About Jennifer VanBenschoten

Born in New Jersey in 1974, I escaped to the Adirondacks for the first time in 1995, making it my permanent home in 2000.  I have been interested in beads, buttons and making jewelry as long as I can remember.  It's probably my mother's fault - she was a fiber artist and crochet historian, and whenever she ordered supplies from one mail order source, she would order a huge bag of assorted buttons and beads for me and my sister!    

18 thoughts on “My First Adventures in Chain Maille!

  1. I first started making maille almost 30 years ago, and while the kids were small, I did fairly little. For the last 10+ years now I’ve been regularly producing and teaching the craft.

    Tools are simple – just stick with two pliers, preferably flat nose, sized to the materials you’re working with – 22G copper is much easier to manipulate than 16G titanium. I routinely use two sets, one sturdy and one more delicate. The jaws need to be really parallel – if you can see air between the jaws when closed, you’re going to fight the whole way. To reduce stress on your wrists, move your elbows out and use the large muscles of your arms and shoulders to provide power, not the fine muscles of your wrist. Finally, use pliers that really fit your hands, since you’ll be spending lots of time with them!

    The best way I’ve found to make nice tight closures is to gently bend the ring inward as you open the ring, crossing the cut ends. Doing the as you open the rings if far easier to be consistent than trying to do it as you close the ring, since many weaves are very tight and it can be hard to get a proper grip. As you close the ring, gently pull open and align the cut ends, and you’ll end with a snug, invisible closure. (You can’t do this with the ring thing.)

    The other essential advice I always pass on to students is to hold each ring with as large a surface area as possible when opening or closing. Not only does the larger contact area mean you’re less likely to have the pliers slip and mar the surface, but you’re much less likely to distort the rings as well.

    Happy ringing!
    – Red Cent

  2. Unkamensupplies on etsy is by far the best supplier for jump rings and all things chain maille. As a handcrafter, I find it important to support other handcrafters whenever possible, and unkamensupplies let’s me do just that, while getting the best products available on the market to make my own stunning jewelry. They are saw cut, available in every size and almost every metal and color possible. They have a Facebook Page too, which helps me know whenever they have a sale or coupon going on. It also makes it easy to ask questions and get a quick response!

  3. Oh, and I find plasti-dip on my pliers to be endlessly useful. It prevents you from marring your jump rings, and helps it grip a bit more. It’s not so much fun re-dipping and waiting for it to dry (do over-night or have a second set of tools always freshly dipped) but it’s a cheap product (readily available at lowes and home depot) with such great benefits. It’ll even make your tools last longer.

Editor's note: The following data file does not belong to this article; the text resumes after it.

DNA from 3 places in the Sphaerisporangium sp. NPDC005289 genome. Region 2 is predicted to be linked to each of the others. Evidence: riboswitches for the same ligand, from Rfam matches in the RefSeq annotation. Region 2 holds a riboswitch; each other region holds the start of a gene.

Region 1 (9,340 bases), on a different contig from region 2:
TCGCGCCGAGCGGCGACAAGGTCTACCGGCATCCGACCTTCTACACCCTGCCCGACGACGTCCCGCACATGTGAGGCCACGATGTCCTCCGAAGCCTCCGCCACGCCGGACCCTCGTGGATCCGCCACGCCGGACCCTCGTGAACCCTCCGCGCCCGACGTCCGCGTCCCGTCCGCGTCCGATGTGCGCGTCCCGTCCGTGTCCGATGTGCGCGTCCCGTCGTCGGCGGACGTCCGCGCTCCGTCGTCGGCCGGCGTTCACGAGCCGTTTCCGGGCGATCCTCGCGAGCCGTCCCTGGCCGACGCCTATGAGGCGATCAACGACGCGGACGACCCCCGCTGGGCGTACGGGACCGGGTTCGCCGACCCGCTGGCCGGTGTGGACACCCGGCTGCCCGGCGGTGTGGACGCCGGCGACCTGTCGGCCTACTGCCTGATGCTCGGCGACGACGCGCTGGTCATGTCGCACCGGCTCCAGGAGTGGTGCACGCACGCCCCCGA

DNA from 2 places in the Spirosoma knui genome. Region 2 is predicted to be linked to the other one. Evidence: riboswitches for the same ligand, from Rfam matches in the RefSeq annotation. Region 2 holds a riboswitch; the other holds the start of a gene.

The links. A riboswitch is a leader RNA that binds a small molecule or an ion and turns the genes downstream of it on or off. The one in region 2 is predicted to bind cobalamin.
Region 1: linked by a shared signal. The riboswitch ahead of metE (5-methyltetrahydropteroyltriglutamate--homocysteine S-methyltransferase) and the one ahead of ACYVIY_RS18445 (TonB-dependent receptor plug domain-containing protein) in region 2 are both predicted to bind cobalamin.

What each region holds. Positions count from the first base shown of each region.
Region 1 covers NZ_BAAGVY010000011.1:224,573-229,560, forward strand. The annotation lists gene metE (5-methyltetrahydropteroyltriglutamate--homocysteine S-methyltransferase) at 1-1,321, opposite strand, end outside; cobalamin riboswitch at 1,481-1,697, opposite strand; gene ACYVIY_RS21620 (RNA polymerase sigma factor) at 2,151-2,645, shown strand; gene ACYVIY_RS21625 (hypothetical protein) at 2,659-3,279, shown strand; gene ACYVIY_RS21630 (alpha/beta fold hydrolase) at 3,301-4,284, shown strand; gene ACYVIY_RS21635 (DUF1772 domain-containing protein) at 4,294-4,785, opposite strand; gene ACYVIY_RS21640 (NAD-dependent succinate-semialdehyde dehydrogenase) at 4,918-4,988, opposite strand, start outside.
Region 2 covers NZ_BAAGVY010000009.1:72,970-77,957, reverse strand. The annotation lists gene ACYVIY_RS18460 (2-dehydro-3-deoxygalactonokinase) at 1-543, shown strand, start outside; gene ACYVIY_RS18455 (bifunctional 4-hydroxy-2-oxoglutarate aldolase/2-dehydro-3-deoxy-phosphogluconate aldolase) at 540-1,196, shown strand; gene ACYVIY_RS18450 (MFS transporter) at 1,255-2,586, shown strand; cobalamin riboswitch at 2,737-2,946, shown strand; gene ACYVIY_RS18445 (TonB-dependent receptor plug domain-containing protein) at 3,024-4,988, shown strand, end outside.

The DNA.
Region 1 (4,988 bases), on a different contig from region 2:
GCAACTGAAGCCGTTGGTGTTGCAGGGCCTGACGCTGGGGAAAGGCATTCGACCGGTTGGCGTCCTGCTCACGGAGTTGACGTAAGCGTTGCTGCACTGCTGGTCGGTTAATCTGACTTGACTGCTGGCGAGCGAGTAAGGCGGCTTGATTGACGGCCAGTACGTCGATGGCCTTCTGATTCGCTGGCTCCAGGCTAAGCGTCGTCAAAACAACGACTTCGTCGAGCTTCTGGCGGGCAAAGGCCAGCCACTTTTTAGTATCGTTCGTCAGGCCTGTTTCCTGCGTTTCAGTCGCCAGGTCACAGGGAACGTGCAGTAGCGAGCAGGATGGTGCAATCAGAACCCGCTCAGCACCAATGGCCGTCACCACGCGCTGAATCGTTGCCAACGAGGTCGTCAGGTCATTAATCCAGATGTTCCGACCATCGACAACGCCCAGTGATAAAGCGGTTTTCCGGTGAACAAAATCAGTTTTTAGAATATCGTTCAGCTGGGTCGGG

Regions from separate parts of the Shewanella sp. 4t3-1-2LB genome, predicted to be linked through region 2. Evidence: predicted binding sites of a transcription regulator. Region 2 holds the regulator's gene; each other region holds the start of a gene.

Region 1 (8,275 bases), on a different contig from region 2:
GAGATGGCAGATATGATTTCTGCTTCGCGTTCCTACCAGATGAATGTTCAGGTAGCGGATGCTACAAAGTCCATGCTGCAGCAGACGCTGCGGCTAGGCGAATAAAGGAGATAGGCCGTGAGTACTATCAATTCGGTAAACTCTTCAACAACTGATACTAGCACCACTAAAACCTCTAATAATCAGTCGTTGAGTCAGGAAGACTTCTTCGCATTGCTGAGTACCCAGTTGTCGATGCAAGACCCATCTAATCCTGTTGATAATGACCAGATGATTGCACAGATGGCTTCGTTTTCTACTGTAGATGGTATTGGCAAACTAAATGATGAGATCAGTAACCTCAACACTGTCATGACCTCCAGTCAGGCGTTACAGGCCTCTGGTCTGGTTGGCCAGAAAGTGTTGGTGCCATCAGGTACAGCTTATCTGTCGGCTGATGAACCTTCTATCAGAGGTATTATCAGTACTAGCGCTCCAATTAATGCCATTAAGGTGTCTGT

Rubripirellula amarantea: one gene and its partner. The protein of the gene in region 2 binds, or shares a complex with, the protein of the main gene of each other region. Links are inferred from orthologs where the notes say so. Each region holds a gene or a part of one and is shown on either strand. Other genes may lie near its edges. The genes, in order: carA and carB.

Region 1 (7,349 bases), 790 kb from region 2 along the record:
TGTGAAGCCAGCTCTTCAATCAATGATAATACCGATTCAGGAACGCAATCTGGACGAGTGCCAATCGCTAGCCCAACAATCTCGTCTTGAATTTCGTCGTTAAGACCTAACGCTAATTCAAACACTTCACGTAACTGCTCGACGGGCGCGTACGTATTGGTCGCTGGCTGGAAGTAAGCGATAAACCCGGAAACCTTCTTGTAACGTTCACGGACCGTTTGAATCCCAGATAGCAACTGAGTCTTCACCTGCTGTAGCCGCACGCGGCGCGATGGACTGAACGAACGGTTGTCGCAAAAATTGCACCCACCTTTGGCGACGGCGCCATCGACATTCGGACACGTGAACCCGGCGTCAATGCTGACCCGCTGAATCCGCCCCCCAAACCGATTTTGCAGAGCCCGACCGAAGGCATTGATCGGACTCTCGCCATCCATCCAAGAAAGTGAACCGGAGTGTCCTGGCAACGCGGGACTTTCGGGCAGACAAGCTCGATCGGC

4. I am totally addicted to chain maille and find that I would rather make my own chains for my jewelry than any other part of jewelry-making. I make my own jump rings, since I have found that buying them from others is a haphazard way to get the quality I want. Many jump ring suppliers do not remove the burs from sawing the rings and others do not size them correctly. Before making my own, I tried many of the Etsy suppliers and preferred Simply Unwired’s rings.

    To get the lovely drape and comfort of a chain maille piece, pay attention to the aspect ratio of the rings!

    Chain maille is a lovely, ancient art and I’m thrilled to see it gaining interest.

    Marilyn of Uncommon Firings

  5. Jennifer, I love to do chainmaille. But can not buy enough of the rings. One ounce at a time is not enough. And some are high priced. I really think that you will enjoy doing it. Mixing in beads and gemstones makes the item even more beautiful.
    Give it a try and I know that you will enjoy it.


  6. I’ve just started doing Chain Maile, after getting a Chain Maile Necklace Kit for Christmas. My Husband Bought it from, Now I get all of My Chain Maile supplies from them, they always have the Sizes that I need!

  7. Hi Jennifer, I just got into chain maille myself so I can relate to both your joys and tribulations! I find that different kinds of rings have different tempers and therefore some are hard to open and close and others easier! I had the most fun with the Byzantine chain…might like to try it just for a bracelet or large necklace. I find it relaxing if not a little hard on the hands after a while. Love your articles…Lynn.